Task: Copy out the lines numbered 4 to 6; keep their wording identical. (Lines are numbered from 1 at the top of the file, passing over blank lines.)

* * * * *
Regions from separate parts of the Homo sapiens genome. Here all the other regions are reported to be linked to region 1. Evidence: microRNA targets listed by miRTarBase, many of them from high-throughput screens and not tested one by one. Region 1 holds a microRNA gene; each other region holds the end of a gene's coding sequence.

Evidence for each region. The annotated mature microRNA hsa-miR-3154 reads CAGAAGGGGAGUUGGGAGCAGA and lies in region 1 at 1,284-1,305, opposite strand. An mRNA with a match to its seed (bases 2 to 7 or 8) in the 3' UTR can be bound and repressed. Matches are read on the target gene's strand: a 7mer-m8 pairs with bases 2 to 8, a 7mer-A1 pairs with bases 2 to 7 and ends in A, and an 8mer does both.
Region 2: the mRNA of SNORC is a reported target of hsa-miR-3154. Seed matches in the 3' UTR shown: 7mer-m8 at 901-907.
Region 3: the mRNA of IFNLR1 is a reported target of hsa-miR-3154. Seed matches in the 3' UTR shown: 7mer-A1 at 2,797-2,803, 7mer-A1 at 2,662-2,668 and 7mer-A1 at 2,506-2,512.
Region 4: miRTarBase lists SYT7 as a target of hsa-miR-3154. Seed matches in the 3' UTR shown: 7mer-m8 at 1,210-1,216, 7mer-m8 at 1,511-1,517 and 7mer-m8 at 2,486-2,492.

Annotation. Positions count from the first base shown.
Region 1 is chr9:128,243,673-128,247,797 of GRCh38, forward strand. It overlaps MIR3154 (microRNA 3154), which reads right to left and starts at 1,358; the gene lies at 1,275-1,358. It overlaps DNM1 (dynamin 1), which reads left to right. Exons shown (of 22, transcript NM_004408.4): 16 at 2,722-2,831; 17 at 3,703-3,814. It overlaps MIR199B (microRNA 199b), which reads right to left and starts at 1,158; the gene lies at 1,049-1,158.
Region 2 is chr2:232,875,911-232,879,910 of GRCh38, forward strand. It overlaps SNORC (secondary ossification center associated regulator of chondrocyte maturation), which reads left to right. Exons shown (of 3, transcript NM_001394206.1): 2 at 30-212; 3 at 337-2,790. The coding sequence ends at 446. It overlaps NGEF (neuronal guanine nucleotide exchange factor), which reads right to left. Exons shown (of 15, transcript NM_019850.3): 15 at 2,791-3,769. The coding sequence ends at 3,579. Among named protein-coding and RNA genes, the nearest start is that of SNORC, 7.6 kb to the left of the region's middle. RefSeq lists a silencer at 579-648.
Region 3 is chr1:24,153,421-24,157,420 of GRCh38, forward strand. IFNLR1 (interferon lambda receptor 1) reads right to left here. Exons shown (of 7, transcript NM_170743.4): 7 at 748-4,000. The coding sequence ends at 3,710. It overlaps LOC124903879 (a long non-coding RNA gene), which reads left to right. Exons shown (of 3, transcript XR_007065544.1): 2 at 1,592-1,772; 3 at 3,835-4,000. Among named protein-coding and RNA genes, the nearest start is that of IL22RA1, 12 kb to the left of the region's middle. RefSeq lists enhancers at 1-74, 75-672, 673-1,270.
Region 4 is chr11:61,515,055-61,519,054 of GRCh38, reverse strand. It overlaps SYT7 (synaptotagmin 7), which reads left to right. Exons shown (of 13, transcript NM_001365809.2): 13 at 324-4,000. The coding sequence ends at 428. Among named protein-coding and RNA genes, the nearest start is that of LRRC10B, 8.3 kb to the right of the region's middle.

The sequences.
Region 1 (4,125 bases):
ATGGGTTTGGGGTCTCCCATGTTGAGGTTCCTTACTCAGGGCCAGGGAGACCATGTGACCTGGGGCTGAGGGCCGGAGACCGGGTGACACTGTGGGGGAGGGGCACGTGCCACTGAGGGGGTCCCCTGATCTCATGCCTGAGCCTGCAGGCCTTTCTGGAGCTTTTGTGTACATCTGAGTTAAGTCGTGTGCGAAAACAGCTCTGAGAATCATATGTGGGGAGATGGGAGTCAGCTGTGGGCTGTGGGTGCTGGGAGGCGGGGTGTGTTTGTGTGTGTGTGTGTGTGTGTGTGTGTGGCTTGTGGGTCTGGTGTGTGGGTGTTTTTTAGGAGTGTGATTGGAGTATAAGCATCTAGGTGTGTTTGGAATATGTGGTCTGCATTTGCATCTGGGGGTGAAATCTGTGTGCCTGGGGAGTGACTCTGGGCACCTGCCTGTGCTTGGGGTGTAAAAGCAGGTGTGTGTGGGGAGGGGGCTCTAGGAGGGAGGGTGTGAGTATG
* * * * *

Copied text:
Region 3: the mRNA of IFNLR1 is a reported target of hsa-miR-3154. Seed matches in the 3' UTR shown: 7mer-A1 at 2,797-2,803, 7mer-A1 at 2,662-2,668 and 7mer-A1 at 2,506-2,512.
Region 4: miRTarBase lists SYT7 as a target of hsa-miR-3154. Seed matches in the 3' UTR shown: 7mer-m8 at 1,210-1,216, 7mer-m8 at 1,511-1,517 and 7mer-m8 at 2,486-2,492.

Annotation. Positions count from the first base shown.